The cane toad has a large gland located behind the eye. When stressed or scared, these toads ooze a milky white liquid called Bufotoxin. This toxin is present in all the life cycles of the cane toad, even down to the tadpoles and eggs. When this toxin comes in contact with skin, it reddens and swells. If it enters a cut on the body or is ingested, the poison affects breathing, blood pressure, and heartbeat. Victims may excessively salivate, vomit, or become paralyzed. This nasty substance has actually been the cause of some controversy; it is considered a class 1 drug in Australia, right up there with cannabis and heroin, as it can also bring on hallucinations if ingested. Before you go getting any ideas, this toxin can also bring on an acute case of dead, so avoid touching/licking/mouthing the toads. Here at the Reptile Zoo we do not play around, and always handle these toads with gloves to avoid any contact with this nasty poison. While there is usually not enough toxin to kill an adult human, children and especially family pets are at risk. Many dogs and cats have unfortunately become victims of cane toad poison.

Check out the little pores in the paratoid gland! That's where the poison comes out

All that nastiness aside, we couldn’t be more excited to have these toads here! You all know we have a soft spot for freakishly large animals, and while these toads aren’t quite there yet, we know that one day they’ll be outstripping our African Bullfrogs in size! So make sure you come by and admire Worf, Worfina, and Goldie in their new home next to our giant python habitat!

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Meet Forest!!!

It’s no surprise that many (read: all) of our employees are carnivores, but nobody here hams it up like Forest. This awesome dude graduated from University of San Francisco with a degree in Biology and minor in Performance Arts and can turn anything you say into a joke. His sense of humor comes in very handy here around the zoo. Aside from being able to laugh at someone telling him to “RUN FOREST RUN” for the millionth time, he kills the crowds at our Jurassic Parties with his lightning quips and funny turns of phrase.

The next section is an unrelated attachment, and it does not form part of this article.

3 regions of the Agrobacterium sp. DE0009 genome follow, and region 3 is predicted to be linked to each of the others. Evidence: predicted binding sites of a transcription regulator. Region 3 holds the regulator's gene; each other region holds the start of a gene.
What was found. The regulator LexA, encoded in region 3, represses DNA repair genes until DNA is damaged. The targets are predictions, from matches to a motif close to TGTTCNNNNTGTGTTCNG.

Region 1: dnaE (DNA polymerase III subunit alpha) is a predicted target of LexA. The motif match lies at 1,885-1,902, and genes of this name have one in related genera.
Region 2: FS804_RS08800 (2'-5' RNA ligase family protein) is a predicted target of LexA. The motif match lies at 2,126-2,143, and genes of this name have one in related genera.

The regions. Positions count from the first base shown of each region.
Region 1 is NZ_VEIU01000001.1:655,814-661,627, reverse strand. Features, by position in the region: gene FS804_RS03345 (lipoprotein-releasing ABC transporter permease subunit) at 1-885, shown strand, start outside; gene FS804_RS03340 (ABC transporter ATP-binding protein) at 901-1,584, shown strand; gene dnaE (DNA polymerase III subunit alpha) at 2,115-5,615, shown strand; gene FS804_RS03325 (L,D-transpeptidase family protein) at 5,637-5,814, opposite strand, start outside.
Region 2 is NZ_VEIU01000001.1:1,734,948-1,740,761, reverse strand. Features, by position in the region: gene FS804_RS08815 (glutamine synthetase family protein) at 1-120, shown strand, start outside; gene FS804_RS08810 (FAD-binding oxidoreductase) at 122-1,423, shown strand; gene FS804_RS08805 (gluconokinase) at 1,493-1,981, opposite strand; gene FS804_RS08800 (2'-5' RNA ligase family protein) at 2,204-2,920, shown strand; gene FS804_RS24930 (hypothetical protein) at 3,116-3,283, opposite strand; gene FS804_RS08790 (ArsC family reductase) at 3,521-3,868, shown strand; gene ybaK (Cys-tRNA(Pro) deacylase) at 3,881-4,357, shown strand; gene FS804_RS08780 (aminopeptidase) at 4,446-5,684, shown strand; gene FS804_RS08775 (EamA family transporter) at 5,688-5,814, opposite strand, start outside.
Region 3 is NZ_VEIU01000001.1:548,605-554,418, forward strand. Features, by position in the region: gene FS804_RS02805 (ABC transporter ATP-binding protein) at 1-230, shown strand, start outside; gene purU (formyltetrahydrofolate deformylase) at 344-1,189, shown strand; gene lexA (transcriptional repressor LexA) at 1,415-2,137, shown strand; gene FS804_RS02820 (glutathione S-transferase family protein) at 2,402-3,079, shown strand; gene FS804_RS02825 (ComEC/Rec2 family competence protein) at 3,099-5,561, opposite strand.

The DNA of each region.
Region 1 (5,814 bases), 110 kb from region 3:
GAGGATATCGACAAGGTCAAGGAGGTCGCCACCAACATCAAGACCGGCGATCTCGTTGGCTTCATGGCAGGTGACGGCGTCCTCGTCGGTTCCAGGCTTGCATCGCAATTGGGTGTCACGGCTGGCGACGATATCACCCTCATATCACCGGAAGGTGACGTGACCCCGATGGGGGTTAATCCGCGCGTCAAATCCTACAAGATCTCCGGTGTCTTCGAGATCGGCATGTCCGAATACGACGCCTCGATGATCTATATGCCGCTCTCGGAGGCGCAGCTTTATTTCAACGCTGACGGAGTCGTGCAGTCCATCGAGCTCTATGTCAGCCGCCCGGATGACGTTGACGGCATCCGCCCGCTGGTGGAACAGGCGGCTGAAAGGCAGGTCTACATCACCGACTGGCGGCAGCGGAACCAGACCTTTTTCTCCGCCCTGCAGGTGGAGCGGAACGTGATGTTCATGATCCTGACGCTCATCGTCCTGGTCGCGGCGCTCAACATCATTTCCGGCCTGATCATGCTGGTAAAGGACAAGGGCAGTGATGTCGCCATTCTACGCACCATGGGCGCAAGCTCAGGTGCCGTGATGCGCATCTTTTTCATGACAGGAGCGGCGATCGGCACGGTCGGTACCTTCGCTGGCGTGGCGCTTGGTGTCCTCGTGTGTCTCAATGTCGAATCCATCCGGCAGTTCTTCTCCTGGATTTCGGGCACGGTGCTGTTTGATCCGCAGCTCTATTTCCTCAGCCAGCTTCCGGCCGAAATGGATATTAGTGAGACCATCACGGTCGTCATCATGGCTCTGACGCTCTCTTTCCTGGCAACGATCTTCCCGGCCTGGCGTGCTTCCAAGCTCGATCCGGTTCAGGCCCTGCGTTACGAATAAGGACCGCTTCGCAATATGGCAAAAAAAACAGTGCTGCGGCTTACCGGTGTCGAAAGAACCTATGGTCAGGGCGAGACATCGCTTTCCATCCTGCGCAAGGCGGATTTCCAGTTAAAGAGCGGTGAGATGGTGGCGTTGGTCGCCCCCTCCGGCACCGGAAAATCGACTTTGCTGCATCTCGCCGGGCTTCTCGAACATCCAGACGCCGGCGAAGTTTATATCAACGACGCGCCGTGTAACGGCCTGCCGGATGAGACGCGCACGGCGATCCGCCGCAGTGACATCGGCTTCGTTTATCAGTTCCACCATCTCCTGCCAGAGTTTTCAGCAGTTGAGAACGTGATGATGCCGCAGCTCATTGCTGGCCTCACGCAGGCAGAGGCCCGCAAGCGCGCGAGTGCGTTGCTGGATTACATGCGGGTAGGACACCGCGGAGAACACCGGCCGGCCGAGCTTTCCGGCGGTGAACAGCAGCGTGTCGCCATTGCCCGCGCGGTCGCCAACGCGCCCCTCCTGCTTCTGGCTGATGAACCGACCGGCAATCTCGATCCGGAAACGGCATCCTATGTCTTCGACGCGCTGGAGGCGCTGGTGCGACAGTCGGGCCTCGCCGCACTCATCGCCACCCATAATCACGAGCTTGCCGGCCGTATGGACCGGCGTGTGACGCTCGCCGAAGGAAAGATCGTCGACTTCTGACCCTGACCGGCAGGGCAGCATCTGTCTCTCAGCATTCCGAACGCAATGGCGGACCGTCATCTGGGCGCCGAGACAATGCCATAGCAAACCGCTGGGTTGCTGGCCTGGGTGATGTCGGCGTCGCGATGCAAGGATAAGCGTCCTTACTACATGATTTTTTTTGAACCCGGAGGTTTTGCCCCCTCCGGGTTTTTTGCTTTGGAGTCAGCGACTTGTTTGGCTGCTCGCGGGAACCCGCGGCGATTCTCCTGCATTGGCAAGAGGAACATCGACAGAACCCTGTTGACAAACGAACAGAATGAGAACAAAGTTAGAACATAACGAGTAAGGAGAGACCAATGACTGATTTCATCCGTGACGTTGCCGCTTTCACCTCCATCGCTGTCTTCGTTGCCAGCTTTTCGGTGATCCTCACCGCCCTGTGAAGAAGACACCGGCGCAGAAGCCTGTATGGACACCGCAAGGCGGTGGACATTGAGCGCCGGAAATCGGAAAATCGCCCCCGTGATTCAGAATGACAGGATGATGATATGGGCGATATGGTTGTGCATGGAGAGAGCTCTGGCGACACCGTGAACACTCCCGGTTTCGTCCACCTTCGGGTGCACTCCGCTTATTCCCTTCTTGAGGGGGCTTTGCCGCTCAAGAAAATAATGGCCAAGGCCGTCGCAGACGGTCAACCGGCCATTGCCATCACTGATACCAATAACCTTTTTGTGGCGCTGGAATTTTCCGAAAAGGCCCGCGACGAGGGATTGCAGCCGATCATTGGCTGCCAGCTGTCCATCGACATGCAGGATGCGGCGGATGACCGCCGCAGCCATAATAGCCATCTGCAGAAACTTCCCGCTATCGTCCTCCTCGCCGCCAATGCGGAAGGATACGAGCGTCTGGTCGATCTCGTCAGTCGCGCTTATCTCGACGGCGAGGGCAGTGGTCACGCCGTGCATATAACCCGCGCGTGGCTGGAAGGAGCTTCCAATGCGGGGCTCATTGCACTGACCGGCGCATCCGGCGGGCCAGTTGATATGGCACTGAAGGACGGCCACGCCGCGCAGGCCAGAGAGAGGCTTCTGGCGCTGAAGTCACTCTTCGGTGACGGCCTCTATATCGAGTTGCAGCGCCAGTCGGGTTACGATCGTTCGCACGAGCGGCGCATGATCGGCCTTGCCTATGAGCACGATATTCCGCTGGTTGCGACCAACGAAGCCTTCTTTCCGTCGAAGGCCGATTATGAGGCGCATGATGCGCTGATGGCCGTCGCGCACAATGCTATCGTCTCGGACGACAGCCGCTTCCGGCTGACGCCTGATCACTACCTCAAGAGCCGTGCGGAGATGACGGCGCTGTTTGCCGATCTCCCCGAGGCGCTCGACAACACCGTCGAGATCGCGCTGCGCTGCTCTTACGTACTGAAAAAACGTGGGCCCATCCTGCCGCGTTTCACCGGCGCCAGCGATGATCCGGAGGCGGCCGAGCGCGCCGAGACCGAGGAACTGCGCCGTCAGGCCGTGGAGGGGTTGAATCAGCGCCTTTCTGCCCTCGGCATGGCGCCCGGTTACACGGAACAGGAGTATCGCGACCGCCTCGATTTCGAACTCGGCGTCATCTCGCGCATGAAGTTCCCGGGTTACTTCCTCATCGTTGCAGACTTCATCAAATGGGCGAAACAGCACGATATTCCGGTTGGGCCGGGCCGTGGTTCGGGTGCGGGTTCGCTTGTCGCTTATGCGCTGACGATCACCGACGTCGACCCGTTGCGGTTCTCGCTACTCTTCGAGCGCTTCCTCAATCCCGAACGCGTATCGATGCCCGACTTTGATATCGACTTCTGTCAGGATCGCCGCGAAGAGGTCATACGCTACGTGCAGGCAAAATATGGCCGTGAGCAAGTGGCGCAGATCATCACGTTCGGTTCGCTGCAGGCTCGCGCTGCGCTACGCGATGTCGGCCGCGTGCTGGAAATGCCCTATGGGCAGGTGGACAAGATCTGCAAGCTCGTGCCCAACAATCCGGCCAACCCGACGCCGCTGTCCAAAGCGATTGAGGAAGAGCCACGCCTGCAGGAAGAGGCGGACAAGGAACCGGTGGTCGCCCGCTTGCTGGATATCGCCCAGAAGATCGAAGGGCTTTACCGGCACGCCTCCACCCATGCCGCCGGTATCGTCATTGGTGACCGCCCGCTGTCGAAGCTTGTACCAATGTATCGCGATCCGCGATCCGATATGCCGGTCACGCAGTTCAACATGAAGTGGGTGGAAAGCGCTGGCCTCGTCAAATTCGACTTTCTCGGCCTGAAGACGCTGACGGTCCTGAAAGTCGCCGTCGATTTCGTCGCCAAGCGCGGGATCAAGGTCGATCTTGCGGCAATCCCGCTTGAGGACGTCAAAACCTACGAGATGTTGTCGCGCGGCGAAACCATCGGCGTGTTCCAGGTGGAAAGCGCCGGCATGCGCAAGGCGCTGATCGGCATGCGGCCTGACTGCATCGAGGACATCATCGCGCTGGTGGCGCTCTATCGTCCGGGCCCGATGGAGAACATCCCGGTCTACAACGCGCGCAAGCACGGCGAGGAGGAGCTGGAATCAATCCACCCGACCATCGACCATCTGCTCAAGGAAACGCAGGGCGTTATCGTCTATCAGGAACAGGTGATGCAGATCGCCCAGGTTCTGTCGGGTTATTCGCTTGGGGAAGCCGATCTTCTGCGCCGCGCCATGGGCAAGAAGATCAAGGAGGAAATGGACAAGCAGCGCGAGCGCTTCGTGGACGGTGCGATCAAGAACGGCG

Forest got his foot in the door like so many of our other employees, by working at the Orange County Fair in our traveling zoo exhibit. His incredible energy, passion for reptiles, and drive for work solidified our desire to bring him onto our team as a permanent employee. Forest is a jack of all trades, working both for the front counter helping in sales, delighting kids at their birthday parties with his reptile knowledge, and entertaining visitors at our hands-on area at the zoo. He’s only been an official employee for a few weeks, but he’s always excited and ready to learn something new and help out. While he has been otherwise warmly received, Lauren has perceived him as a threat to her unofficial “best hair” title.

When not working at the zoo, Forest likes to go to Disneyland, play guitar, and especially study acting. His favorite food is super cheap frozen pizza and chubby hubby ice cream, and his star sign is Aquarius. He moved to LA to be a film actor, and his greatest dream is to be nominated for the Oscars and thank the Academy. His favorite animals at the zoo are the green anacondas. His funniest experience here at the zoo was during the filming for KTLA morning news; our giant reticulated python flung itself out of everyone’s arms and hit him square in the forehead. Luckily for him, its mouth was closed!

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Remembering Thelma and Louise

It has been an uncommonly hard year for us here at the Reptile Zoo. Shortly after the loss of our beloved Twinkie, we found that our dynamic duo, Thelma and Louise had too passed. It seems unfair and tragic that after the loss of such a big part of our team, we must say goodbye to another member that made our little zoo so special. The two-headed Texas ratsnake who delighted kids and adults for the past 14 years has sadly gone on to snake heaven, leaving a two-headed hole in our hearts.

Thelma and Louise was an incredibly special snake. Most polycephalic (that’s science talk for more than one head) creatures are stillborn, and even fewer survive longer than a few days or weeks once born. Our two-headed duo surpassed all odds, surviving to an incredible 14 years. Considering that a normal one-headed Texas ratsnake has a lifespan of 10-15 years we’re ultimately saddened but unsurprised by her passing.